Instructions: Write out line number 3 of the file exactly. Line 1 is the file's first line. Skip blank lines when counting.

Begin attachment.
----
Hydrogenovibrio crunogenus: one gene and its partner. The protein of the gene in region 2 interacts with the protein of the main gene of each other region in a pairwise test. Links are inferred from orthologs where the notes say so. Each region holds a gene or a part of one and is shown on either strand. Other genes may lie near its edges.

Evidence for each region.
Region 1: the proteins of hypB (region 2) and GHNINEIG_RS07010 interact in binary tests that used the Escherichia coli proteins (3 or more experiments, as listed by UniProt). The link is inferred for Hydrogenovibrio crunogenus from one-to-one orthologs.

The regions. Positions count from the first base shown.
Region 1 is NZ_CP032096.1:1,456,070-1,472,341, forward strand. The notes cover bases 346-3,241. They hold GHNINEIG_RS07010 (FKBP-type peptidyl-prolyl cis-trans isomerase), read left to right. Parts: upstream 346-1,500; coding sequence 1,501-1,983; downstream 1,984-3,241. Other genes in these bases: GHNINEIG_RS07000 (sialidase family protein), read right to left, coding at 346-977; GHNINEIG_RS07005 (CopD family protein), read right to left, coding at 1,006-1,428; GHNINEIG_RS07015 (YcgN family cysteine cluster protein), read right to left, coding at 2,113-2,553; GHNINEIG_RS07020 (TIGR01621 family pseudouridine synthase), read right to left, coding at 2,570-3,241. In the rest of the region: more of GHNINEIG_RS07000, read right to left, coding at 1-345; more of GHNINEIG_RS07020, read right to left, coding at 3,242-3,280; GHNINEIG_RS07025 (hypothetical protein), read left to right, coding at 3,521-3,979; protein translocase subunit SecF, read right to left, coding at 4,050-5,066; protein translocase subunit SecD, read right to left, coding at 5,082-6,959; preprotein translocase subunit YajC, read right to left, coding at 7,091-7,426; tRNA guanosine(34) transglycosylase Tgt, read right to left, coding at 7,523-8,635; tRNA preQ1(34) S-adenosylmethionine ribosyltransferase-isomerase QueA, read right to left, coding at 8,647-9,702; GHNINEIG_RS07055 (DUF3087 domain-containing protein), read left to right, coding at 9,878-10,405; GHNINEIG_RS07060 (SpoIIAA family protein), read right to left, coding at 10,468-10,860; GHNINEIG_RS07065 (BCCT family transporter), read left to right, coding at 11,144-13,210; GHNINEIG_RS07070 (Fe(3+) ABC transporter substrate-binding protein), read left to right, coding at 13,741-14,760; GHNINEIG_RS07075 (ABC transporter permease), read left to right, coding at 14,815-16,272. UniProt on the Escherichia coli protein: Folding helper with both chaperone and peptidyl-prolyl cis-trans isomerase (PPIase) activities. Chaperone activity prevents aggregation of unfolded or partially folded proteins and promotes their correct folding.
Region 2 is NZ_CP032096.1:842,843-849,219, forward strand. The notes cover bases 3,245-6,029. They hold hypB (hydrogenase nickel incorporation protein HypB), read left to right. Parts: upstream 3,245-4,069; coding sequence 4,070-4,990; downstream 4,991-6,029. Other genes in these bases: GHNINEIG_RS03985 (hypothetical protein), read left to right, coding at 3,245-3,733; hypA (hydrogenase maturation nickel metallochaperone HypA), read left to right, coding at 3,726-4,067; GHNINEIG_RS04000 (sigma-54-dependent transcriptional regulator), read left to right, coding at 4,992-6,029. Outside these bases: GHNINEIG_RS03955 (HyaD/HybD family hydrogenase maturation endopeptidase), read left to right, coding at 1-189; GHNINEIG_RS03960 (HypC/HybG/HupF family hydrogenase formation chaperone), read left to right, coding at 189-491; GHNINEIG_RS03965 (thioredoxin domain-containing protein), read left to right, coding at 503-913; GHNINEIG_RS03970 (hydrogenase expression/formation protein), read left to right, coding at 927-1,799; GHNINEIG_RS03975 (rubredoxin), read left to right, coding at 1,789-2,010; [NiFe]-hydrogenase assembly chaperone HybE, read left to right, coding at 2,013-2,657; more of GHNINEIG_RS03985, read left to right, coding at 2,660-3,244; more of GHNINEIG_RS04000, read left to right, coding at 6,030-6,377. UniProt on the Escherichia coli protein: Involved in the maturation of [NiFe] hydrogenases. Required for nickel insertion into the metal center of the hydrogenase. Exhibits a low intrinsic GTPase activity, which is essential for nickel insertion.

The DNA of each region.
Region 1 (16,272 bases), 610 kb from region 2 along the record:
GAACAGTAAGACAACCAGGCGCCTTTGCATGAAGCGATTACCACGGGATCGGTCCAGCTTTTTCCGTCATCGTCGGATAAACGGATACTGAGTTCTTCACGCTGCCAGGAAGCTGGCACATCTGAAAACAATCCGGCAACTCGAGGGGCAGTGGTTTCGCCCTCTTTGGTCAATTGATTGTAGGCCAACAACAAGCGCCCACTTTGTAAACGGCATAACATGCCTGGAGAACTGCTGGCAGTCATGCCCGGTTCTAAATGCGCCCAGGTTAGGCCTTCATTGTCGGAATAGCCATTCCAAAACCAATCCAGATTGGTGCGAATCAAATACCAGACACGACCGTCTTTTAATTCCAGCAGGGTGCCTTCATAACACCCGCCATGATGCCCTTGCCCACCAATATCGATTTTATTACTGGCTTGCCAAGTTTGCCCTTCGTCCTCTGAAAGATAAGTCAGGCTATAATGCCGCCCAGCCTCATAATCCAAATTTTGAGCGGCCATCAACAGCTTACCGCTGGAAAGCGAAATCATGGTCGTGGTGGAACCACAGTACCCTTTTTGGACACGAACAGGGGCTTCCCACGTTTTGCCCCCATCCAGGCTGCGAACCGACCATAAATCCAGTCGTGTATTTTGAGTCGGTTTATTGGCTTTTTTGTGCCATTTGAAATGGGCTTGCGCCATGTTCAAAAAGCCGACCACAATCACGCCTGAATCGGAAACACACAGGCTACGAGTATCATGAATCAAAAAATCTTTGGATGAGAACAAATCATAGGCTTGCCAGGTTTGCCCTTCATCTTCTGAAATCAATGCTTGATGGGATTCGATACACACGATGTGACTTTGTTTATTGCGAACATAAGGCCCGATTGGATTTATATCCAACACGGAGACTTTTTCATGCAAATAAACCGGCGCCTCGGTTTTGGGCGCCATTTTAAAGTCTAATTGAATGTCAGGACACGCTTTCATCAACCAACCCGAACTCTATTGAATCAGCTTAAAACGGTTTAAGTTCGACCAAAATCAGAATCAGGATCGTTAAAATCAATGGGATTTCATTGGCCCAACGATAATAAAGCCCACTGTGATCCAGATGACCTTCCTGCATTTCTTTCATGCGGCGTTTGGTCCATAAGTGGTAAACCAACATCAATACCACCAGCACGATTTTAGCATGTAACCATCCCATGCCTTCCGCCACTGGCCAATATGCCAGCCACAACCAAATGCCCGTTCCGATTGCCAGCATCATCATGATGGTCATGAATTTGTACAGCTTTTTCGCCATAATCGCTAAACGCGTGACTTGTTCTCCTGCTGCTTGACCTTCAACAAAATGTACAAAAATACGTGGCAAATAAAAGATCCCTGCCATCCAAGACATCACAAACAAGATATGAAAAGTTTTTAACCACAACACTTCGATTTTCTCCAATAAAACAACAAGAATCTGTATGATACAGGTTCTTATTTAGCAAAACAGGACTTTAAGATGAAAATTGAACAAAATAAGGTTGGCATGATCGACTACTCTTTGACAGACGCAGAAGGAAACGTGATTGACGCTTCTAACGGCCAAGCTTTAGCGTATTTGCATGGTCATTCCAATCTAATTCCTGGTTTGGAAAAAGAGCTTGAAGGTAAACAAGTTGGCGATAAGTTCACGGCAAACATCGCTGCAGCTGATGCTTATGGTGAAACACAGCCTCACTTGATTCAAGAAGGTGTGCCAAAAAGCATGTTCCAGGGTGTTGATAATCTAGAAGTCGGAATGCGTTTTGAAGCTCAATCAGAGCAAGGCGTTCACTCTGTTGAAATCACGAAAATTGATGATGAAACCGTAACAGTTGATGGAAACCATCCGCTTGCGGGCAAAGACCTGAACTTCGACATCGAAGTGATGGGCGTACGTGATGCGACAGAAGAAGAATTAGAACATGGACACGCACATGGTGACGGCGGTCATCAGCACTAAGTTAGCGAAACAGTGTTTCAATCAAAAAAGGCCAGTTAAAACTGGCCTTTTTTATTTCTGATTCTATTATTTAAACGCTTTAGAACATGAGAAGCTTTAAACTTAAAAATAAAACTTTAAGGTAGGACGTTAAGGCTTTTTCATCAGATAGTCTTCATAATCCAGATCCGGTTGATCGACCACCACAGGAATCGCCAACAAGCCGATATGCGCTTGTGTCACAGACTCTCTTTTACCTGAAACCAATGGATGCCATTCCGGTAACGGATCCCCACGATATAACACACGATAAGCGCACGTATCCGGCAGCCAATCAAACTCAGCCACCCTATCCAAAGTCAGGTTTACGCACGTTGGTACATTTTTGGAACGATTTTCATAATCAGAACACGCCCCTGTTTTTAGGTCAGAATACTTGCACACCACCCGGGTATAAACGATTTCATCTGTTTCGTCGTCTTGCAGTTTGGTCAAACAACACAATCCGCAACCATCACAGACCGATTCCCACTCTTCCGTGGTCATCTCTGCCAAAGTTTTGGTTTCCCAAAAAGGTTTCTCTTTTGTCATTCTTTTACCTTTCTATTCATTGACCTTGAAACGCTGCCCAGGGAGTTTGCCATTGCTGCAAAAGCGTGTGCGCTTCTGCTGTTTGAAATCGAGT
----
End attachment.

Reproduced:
Region 1: the proteins of hypB (region 2) and GHNINEIG_RS07010 interact in binary tests that used the Escherichia coli proteins (3 or more experiments, as listed by UniProt). The link is inferred for Hydrogenovibrio crunogenus from one-to-one orthologs.